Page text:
Neuroscience is one of the fastest growing fields today and people continue to draw connections between neurological factors and lifestyle choices.  Rose states that “with the brain being the central controller of our bodies, I am interested in how human society interacts with and manipulates our natural physiology through factors like excessive sensory stimulation, the stress of modern lifestyles and mind altering drugs.” One of the potential applications of Rose’s studies is to develop a biology focused educational program for substance abuse prevention and treatment.  She believes that “such a program would help students and patients make conscious behavioral decisions
by empowering people with knowledge of the neurophysiology of drug addition and
what is actually happening in their bodies“.  This is a fascinating public health approach to substance abuse prevention and Rose’s knowledge, dedication and passion towards neurological studies will definitely bring her much success.

By Brita Orwoll

Danielle Dean, a sophomore in the proposal writing class, is pursuing her interest in psychology through BDIC by creating a concentration in Organizational Behavior and Statistics.  She has always had a love for psychology, especially studying how people think and relate to each other on an interpersonal level.  When coming to the University she came to realize that she wanted to pursue psychology in the business world in order to help people lead healthier work lives and help businesses run more efficiently.  After looking into the different academic possibilities to prepare her to work in the field of psychology she heard from a friend about BDIC's great opportunity to create her own unique major. After visiting the office and she quickly realized this major would be a perfect fit for her.  Danielle said, “I could create a major around my career goals of becoming an Industrial and Organizational Psychologist.”  This was exactly what she was looking for.  Danielle plans to take classes from the Psychology, Management, Statistics, and Education departments.  The flexibility of this major allows her to also continue to pursue a Psychology major as well as a Mathematics and Statistics minor.  Moreover, this creates an opportunity for Danielle to study abroad.  Next fall she will be traveling to Ireland, where she is doing an early start semester called Management and Marketing in the European Union.  This will enable Danielle to learn more about business in a global context, while taking psychology and management classes at Cork University. BDIC enables her to take focused classes and learn more about the field through working with her sponsor Professor Robert Marx, a Psychologist specializing in Organizational Behavior. When considering how BDIC will impact Danielle’s long term goals she says, “I am thankful for the opportunity to create my own major that will help me pursue my career goals in such a focused and direct way, and I think it will help me stand out when I apply to graduate school in Psychology.”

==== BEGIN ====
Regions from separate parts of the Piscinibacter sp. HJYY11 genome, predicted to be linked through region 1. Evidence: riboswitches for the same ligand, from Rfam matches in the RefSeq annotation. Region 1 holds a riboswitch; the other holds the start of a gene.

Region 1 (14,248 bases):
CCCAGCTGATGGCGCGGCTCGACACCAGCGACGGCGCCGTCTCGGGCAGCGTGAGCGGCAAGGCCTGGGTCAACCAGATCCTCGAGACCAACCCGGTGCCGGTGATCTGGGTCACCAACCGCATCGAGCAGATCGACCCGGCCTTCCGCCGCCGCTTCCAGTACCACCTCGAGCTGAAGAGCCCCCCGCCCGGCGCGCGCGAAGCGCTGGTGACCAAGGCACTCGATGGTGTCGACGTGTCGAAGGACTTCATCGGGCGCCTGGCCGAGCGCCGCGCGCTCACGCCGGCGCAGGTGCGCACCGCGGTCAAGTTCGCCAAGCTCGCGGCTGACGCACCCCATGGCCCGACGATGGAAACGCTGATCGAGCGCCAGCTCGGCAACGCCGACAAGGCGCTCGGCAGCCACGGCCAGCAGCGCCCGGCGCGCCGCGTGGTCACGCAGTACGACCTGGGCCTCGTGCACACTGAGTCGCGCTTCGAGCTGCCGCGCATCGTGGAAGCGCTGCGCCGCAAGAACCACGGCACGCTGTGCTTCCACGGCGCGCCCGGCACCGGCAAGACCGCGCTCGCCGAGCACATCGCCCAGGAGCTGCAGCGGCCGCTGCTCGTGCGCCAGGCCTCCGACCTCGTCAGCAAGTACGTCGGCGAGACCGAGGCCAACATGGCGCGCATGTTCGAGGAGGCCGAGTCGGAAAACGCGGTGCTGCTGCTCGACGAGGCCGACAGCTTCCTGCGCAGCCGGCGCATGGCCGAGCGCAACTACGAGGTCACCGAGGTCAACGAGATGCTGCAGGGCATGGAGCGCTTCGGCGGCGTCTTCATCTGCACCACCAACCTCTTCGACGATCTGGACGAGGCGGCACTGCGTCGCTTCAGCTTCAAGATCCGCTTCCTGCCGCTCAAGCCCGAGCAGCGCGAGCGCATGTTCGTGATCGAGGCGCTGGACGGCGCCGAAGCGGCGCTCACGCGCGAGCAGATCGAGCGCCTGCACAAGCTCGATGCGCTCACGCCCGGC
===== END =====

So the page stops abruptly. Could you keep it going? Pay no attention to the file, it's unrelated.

By Elizabeth Sedlak

Are you familiar with the Rohmert Method? Prior to meeting Max Macrides, neither was I. Max is a sophomore in the proposal writing class and has decided to create a concentration that will enable him to bring this developing vocal technique from its German homeland to those of us here in the US. The Rohmert Method, similar to the Alexander and Feldenkrais techniques, combines traditional vocal anatomy with studies in harmonies and overtones. Generally speaking, it teaches you how to listen to your body so that you can use it as an instrument to play or sing. Max will be taking courses in Music, Kinesiology, Psychology, Biology, and German. He plans to follow up his BDIC studies by attending the Lichtenberg Institute in Germany, ultimately returning to share what he has learned with aspiring musicians like himself.

By Gina Simonelli

TOMS Shoenanigans College Tour

By: Cristina Sadler

On Tuesday, March 25th, TOMS shoes came to UMass Amherst for the first time as part of their 2008 Shoenanigans college tour. Britt Gwinn, a senior BDIC student, majoring in Social Justice and Global Economy has been working with TOMS shoes this semester for her independent study. Britt discovered the company back in January and was inspired by their story. The founder of the company, Blake Micoskie, started TOMS shoe company a little less than two years ago after he spent time in Argentina on the Amazing Race TV show. During his time in Argentina he realized that people are living without basic necessities such as shoes. Blake was inspired after his experience to start a shoe company that gave away shoes to children in need. Blake returned to the states and started a company based out of Santa Monica, California. Every time you purchase a pair of TOMS footwear, you are also donating a pair to a child in need. “One for one” is their motto and that is just what they have done. Over the past two years the company has dropped close to 60,000 pairs of shoes in Argentina and South Africa alone.

The on-campus event drew over 150 students to the Student Union Ballroom on Tuesday. TOMS sales reps were there selling shoes via online purchasing. Other event features included free Honest Tea drinks, free Earth Foods dessert, and live music from SkullFunked and musicians from Nashville, TN. The next event for TOMS will be a barefoot walk on April 16th, which will raise money for the Friends of TOMS Foundation. The money raised from the walk will be donated towards putting shoes on children’s feet. The barefoot walk costs five dollars to register and will start at 1 p.m. and run for approximately 1 hour around campus. The event is hosted by the Outing Club and co-sponsored by various groups on campus such as Phi Delta Psi, Sigma Gamma Rho, and Phi Sigma Pi. To sign up contact Britt Gwinn at If walking barefoot does not sound like your cup of organic, Fair Trade Yerba Mate tea, then come to the Amherst Community Art Center on Sunday April 20th between 1-4 p.m. to “Style Your Sole.” By April 11th pre-order your white canvas TOMS that will be waiting for you at the art center to decorate with paint, and any mediums you feel inclined to use. Pre-order your shoes with Britt Gwinn at by April 11th to guarantee a spot at this event.  For more information about TOMS shoes check out their website at Remember, your purchase today guarantees a child shoes for tomorrow.